One-Point English Lesson: Singular vs Plural Nouns

Michael Grammar Leave a Comment

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I like chicken. Do you? I also like chickens. How about you?  Two interesting questions, right?  “I like chicken” Vs. “I like chickens”. Do you know the difference? Today’s online English Class will give you the answer.

“I like chicken” refers to chicken as a food. If you like chicken, you are talking about food.  “I like chickens” refers to chickens as animals. If you like chickens, you probably like to watch that animal.  When the word for an animal is the same word as the food from that animal, you must use the plural form when you want to say you like the animal. When you want to talk about the food, you need to use the singular form.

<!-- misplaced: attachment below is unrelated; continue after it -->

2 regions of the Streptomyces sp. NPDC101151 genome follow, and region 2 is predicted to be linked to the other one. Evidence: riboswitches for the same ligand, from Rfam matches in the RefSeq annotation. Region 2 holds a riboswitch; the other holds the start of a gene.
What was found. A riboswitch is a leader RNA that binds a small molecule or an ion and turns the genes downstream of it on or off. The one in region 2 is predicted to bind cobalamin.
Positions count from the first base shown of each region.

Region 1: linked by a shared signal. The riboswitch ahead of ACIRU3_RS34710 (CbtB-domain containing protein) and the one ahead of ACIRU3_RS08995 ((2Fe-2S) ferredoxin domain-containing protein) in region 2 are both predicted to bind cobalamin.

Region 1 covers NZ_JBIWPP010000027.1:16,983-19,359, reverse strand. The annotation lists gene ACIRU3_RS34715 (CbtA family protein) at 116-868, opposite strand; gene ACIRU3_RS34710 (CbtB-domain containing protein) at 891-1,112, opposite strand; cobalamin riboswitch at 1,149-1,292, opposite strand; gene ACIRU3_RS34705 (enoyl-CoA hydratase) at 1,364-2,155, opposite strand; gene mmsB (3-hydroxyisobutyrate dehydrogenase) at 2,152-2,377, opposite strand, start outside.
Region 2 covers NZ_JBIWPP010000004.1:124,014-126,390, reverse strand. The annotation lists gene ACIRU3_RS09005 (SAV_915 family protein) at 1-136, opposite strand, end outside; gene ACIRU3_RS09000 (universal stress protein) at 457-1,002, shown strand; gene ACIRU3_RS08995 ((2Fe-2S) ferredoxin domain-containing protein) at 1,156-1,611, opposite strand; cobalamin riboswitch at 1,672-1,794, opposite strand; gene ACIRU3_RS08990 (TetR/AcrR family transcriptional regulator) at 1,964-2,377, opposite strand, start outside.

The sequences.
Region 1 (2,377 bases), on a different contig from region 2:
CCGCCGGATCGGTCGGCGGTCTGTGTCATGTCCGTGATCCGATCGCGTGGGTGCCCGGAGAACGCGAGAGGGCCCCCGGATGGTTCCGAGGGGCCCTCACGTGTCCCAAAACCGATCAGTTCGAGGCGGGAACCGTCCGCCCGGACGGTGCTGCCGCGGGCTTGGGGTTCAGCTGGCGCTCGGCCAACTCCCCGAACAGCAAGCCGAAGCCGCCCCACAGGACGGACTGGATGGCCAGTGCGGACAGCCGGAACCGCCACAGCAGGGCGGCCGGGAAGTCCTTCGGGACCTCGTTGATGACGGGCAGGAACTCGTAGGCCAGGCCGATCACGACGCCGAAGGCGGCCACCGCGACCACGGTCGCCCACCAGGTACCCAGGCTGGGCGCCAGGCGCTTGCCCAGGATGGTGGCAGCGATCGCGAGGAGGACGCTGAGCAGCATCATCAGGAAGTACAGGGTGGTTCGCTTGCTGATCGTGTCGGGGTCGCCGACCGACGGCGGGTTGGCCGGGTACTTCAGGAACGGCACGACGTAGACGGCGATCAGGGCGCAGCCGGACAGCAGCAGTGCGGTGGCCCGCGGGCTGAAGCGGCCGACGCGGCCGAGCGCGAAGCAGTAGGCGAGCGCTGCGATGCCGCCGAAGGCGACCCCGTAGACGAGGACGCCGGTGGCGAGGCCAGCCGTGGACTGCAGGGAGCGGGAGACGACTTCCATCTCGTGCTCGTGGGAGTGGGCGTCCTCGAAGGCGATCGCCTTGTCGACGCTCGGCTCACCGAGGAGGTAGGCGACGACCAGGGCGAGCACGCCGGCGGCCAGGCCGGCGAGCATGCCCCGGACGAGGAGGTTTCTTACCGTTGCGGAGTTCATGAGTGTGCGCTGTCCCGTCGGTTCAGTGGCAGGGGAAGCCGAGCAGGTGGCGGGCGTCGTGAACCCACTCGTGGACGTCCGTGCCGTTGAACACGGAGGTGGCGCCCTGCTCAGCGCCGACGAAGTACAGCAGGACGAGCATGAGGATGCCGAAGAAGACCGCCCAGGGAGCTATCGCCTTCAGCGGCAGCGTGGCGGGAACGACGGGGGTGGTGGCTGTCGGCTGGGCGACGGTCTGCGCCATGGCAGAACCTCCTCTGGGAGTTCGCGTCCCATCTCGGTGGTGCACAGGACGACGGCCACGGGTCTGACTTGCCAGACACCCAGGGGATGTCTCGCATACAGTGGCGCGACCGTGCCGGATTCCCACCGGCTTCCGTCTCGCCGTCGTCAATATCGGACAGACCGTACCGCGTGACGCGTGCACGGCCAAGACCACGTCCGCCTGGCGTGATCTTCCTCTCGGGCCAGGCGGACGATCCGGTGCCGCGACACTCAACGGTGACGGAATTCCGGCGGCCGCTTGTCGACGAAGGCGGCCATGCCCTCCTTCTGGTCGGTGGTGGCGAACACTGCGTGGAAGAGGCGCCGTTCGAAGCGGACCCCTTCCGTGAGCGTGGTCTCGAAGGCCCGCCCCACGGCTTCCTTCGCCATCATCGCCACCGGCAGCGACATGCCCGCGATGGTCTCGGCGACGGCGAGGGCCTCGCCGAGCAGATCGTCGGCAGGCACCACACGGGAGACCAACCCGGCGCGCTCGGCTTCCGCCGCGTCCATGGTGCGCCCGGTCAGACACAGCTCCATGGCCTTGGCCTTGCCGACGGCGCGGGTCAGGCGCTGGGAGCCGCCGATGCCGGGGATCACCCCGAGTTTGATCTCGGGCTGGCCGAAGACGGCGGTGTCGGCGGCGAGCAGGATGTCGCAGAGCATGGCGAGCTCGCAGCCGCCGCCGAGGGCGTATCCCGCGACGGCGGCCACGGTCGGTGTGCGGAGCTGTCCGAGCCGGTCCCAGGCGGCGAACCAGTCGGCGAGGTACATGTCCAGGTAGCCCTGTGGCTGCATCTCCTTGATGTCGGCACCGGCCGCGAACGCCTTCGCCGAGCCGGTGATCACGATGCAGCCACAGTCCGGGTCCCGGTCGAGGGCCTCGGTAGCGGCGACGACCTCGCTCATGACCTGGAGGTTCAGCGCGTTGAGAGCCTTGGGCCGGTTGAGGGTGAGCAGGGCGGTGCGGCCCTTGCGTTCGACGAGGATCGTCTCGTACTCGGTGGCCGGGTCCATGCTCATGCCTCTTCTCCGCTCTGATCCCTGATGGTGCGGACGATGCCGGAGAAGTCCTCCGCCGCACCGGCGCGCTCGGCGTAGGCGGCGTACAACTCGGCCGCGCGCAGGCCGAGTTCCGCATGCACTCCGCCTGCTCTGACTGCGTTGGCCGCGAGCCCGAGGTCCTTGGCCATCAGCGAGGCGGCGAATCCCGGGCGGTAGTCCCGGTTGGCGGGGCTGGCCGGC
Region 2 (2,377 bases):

Look carefully at these examples. All of these sentences talk about the animals themselves – as pets, for example:
1. I like dogs.
2. Jane likes cats.
3. My sister doesn’t like snakes
4. Chickens are dirty.

Now, look carefully at these examples. All of these sentences talk the food from the animals:
1. I like dog. (This means I like to eat dog meat)
2. Jane likes cat. (This means she likes to eat cat meat)
3. My sister doesn’t like snake. (She doesn’t like to eat the meat from snakes)
4. The chicken is dirty. (Maybe the meat fell on the ground)

So, can you see now how important it is to choose your words carefully?

OK, one last point. The singular and plural form of the word fish is the same. So if I say, “I like fish,” you will need to understand the context of the conversation in order to know whether or not I am talking about food or animals.

If you know anyone who might be interested in this English language point, why not help them out! Just share this lesson with them. Thanks for studying today!

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